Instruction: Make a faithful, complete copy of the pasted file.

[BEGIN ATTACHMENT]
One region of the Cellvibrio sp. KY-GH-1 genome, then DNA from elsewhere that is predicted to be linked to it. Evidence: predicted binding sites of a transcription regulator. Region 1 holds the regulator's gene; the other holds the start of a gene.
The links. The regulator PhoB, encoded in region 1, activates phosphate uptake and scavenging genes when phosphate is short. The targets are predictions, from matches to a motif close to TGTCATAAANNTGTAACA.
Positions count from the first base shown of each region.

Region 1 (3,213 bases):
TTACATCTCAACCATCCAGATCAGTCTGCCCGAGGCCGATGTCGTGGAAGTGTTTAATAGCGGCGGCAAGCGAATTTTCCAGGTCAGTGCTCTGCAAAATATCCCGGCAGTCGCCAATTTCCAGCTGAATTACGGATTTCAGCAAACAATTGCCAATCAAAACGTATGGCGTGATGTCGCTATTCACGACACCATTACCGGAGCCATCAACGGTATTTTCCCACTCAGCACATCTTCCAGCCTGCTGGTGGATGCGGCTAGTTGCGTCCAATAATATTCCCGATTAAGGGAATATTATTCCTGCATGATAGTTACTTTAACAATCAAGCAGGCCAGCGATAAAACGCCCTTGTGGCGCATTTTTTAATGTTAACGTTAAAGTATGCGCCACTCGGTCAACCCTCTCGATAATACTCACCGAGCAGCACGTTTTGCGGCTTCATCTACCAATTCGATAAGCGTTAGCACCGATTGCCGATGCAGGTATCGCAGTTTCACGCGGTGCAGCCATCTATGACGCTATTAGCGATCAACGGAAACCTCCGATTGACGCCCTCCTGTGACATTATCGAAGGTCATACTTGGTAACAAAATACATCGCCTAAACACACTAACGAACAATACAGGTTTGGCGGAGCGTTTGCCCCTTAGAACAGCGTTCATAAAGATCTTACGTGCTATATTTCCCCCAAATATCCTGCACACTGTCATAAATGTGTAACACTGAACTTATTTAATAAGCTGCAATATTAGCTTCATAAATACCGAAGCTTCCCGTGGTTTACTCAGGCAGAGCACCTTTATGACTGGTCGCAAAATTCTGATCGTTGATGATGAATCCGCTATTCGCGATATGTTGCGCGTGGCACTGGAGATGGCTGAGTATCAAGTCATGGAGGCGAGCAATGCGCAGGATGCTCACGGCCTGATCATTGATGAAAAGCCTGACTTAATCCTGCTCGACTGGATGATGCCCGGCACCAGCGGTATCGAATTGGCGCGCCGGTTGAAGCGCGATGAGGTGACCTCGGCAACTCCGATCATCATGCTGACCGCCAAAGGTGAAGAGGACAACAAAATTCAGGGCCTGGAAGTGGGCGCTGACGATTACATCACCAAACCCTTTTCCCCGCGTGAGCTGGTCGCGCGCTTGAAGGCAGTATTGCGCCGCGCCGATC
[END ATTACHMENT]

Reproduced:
One region of the Cellvibrio sp. KY-GH-1 genome, then DNA from elsewhere that is predicted to be linked to it. Evidence: predicted binding sites of a transcription regulator. Region 1 holds the regulator's gene; the other holds the start of a gene.
The links. The regulator PhoB, encoded in region 1, activates phosphate uptake and scavenging genes when phosphate is short. The targets are predictions, from matches to a motif close to TGTCATAAANNTGTAACA.
Positions count from the first base shown of each region.

Region 1 (3,213 bases):
TTACATCTCAACCATCCAGATCAGTCTGCCCGAGGCCGATGTCGTGGAAGTGTTTAATAGCGGCGGCAAGCGAATTTTCCAGGTCAGTGCTCTGCAAAATATCCCGGCAGTCGCCAATTTCCAGCTGAATTACGGATTTCAGCAAACAATTGCCAATCAAAACGTATGGCGTGATGTCGCTATTCACGACACCATTACCGGAGCCATCAACGGTATTTTCCCACTCAGCACATCTTCCAGCCTGCTGGTGGATGCGGCTAGTTGCGTCCAATAATATTCCCGATTAAGGGAATATTATTCCTGCATGATAGTTACTTTAACAATCAAGCAGGCCAGCGATAAAACGCCCTTGTGGCGCATTTTTTAATGTTAACGTTAAAGTATGCGCCACTCGGTCAACCCTCTCGATAATACTCACCGAGCAGCACGTTTTGCGGCTTCATCTACCAATTCGATAAGCGTTAGCACCGATTGCCGATGCAGGTATCGCAGTTTCACGCGGTGCAGCCATCTATGACGCTATTAGCGATCAACGGAAACCTCCGATTGACGCCCTCCTGTGACATTATCGAAGGTCATACTTGGTAACAAAATACATCGCCTAAACACACTAACGAACAATACAGGTTTGGCGGAGCGTTTGCCCCTTAGAACAGCGTTCATAAAGATCTTACGTGCTATATTTCCCCCAAATATCCTGCACACTGTCATAAATGTGTAACACTGAACTTATTTAATAAGCTGCAATATTAGCTTCATAAATACCGAAGCTTCCCGTGGTTTACTCAGGCAGAGCACCTTTATGACTGGTCGCAAAATTCTGATCGTTGATGATGAATCCGCTATTCGCGATATGTTGCGCGTGGCACTGGAGATGGCTGAGTATCAAGTCATGGAGGCGAGCAATGCGCAGGATGCTCACGGCCTGATCATTGATGAAAAGCCTGACTTAATCCTGCTCGACTGGATGATGCCCGGCACCAGCGGTATCGAATTGGCGCGCCGGTTGAAGCGCGATGAGGTGACCTCGGCAACTCCGATCATCATGCTGACCGCCAAAGGTGAAGAGGACAACAAAATTCAGGGCCTGGAAGTGGGCGCTGACGATTACATCACCAAACCCTTTTCCCCGCGTGAGCTGGTCGCGCGCTTGAAGGCAGTATTGCGCCGCGCCGATC